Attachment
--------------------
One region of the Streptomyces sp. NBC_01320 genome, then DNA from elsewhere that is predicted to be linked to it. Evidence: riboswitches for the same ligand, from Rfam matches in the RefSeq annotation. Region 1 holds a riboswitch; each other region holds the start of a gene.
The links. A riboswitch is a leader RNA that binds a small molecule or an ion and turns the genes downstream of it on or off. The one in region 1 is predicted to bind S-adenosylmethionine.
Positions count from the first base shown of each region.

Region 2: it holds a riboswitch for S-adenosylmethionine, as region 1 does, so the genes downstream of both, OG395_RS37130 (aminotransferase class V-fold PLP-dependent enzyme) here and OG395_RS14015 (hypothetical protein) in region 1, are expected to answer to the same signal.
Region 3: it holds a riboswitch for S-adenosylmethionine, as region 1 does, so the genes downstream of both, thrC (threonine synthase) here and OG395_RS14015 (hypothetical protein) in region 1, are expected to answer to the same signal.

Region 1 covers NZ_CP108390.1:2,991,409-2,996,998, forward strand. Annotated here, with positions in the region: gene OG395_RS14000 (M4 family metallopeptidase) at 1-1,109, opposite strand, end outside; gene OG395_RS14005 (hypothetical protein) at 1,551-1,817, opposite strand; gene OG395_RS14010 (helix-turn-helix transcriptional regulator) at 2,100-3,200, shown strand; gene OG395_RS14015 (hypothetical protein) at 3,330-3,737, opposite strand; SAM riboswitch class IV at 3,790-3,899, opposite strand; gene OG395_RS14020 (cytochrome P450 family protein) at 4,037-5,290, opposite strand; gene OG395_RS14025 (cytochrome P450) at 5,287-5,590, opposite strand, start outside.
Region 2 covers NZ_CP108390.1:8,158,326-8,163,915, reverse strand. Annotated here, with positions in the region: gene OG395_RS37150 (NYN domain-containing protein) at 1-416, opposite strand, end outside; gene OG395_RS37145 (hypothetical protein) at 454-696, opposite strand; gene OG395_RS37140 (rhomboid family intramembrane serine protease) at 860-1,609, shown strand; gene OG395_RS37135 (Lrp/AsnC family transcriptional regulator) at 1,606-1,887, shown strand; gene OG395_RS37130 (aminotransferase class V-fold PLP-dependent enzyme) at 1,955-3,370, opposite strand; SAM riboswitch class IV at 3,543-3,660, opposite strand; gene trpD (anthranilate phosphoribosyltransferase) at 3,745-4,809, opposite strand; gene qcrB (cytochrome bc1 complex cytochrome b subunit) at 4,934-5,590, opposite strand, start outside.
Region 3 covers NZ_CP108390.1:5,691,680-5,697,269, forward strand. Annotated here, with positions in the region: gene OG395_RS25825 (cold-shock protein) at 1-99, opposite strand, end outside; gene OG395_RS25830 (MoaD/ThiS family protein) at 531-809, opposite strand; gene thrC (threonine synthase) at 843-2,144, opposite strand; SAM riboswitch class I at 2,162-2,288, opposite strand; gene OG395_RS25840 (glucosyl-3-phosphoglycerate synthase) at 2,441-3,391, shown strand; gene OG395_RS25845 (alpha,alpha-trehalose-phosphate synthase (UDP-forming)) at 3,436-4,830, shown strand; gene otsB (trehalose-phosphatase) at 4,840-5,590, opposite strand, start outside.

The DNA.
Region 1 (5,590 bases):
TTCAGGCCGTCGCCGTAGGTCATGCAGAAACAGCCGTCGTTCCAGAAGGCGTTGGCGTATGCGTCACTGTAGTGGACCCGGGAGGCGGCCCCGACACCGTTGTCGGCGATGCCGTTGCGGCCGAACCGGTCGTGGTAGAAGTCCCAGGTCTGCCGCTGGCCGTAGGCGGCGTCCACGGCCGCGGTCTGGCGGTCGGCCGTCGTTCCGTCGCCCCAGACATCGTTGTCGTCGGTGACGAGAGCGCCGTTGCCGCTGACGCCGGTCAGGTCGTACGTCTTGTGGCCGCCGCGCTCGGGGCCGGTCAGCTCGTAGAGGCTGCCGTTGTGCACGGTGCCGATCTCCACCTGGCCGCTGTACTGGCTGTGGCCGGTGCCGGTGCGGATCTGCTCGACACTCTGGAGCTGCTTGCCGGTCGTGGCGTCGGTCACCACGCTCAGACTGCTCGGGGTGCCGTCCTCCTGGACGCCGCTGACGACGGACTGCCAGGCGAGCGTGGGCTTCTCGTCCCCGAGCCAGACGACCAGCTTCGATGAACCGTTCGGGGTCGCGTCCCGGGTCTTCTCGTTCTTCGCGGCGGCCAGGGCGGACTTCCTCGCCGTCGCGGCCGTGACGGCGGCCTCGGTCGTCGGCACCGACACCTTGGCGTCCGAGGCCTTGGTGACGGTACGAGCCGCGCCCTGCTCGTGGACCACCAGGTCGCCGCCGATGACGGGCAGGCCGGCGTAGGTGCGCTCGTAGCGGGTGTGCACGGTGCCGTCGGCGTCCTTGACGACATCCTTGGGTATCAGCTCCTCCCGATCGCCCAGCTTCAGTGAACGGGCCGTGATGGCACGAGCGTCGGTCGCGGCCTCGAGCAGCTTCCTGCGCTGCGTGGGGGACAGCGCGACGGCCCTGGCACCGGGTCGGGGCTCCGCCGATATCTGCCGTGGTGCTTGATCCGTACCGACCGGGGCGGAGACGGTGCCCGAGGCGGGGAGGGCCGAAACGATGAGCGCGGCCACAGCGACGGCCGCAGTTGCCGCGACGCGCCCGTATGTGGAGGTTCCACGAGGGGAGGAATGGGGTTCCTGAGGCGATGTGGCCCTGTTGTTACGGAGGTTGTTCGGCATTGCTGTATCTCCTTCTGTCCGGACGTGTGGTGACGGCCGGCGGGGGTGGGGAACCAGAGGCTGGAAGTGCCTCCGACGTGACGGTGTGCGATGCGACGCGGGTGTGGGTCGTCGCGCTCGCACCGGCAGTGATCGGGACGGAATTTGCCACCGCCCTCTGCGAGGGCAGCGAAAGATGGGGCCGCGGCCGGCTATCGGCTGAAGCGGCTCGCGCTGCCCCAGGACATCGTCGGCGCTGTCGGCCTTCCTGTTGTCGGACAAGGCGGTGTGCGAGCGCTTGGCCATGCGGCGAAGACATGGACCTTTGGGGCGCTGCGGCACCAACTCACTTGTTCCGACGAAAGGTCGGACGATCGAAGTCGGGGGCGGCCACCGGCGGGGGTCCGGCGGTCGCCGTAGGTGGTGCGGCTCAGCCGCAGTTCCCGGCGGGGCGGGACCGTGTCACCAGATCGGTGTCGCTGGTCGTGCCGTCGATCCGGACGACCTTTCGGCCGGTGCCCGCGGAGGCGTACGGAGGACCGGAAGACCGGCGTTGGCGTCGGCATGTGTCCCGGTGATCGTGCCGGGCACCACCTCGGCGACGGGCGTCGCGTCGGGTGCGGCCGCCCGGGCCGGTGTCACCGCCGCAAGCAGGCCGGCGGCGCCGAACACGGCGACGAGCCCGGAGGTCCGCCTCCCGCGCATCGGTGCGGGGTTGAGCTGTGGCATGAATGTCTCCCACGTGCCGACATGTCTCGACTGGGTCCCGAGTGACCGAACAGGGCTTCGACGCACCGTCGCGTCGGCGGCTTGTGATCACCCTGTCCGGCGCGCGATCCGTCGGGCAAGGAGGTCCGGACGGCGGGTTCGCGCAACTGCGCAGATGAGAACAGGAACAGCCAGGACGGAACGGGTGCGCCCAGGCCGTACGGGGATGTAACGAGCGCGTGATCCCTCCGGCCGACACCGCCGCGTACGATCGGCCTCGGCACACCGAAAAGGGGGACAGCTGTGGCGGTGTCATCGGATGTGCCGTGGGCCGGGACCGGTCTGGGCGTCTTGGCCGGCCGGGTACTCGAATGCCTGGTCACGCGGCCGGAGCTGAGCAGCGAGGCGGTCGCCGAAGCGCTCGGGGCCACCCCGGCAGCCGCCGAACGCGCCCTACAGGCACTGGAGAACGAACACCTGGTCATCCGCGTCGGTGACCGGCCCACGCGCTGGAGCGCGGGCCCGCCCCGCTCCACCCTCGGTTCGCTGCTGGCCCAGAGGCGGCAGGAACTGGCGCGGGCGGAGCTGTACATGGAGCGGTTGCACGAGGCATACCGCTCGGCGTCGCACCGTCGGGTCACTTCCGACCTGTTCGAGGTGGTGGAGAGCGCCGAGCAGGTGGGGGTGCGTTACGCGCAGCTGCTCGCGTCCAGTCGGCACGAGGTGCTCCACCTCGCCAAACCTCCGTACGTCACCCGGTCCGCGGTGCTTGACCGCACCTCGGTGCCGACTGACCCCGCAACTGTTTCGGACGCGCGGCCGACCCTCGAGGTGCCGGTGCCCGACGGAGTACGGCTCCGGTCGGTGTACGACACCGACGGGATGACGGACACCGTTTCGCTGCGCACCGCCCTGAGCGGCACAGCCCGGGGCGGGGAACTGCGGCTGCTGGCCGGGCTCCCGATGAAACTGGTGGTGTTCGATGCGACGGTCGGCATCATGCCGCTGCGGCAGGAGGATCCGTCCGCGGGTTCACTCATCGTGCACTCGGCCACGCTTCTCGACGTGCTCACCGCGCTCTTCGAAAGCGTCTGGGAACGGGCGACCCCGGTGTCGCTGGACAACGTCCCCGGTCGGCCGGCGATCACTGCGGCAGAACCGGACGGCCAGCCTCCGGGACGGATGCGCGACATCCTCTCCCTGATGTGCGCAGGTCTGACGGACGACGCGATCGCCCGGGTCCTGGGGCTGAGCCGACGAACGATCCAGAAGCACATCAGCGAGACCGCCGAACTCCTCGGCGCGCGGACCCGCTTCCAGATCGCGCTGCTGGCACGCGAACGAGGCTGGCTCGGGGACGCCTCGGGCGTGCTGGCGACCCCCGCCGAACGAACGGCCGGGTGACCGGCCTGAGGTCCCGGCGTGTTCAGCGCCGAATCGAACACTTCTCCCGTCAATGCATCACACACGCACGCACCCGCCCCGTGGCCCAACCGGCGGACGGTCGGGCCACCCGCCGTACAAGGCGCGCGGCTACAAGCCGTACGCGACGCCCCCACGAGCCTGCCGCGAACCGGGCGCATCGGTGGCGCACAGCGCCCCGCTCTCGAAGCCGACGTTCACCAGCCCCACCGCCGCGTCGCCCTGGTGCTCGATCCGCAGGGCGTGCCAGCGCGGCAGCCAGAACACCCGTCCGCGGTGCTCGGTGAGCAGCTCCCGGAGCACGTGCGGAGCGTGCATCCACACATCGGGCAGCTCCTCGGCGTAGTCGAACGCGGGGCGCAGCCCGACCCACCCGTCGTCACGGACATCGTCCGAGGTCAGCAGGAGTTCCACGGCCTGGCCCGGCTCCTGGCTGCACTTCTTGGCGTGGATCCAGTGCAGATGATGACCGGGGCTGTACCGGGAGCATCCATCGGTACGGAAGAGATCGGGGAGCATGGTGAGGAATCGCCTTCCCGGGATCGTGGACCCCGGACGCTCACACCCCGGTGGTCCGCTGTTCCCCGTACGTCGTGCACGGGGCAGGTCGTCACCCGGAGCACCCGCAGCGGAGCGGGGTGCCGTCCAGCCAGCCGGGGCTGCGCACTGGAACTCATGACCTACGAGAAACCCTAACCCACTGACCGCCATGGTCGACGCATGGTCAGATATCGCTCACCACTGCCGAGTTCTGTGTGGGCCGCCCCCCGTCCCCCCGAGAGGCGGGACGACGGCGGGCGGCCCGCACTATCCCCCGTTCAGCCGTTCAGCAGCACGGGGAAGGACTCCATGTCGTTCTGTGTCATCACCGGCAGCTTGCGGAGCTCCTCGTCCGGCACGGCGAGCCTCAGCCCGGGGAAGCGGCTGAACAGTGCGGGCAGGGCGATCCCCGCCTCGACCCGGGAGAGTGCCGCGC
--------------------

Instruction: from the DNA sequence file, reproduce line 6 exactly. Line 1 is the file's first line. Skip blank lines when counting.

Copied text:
Region 1 covers NZ_CP108390.1:2,991,409-2,996,998, forward strand. Annotated here, with positions in the region: gene OG395_RS14000 (M4 family metallopeptidase) at 1-1,109, opposite strand, end outside; gene OG395_RS14005 (hypothetical protein) at 1,551-1,817, opposite strand; gene OG395_RS14010 (helix-turn-helix transcriptional regulator) at 2,100-3,200, shown strand; gene OG395_RS14015 (hypothetical protein) at 3,330-3,737, opposite strand; SAM riboswitch class IV at 3,790-3,899, opposite strand; gene OG395_RS14020 (cytochrome P450 family protein) at 4,037-5,290, opposite strand; gene OG395_RS14025 (cytochrome P450) at 5,287-5,590, opposite strand, start outside.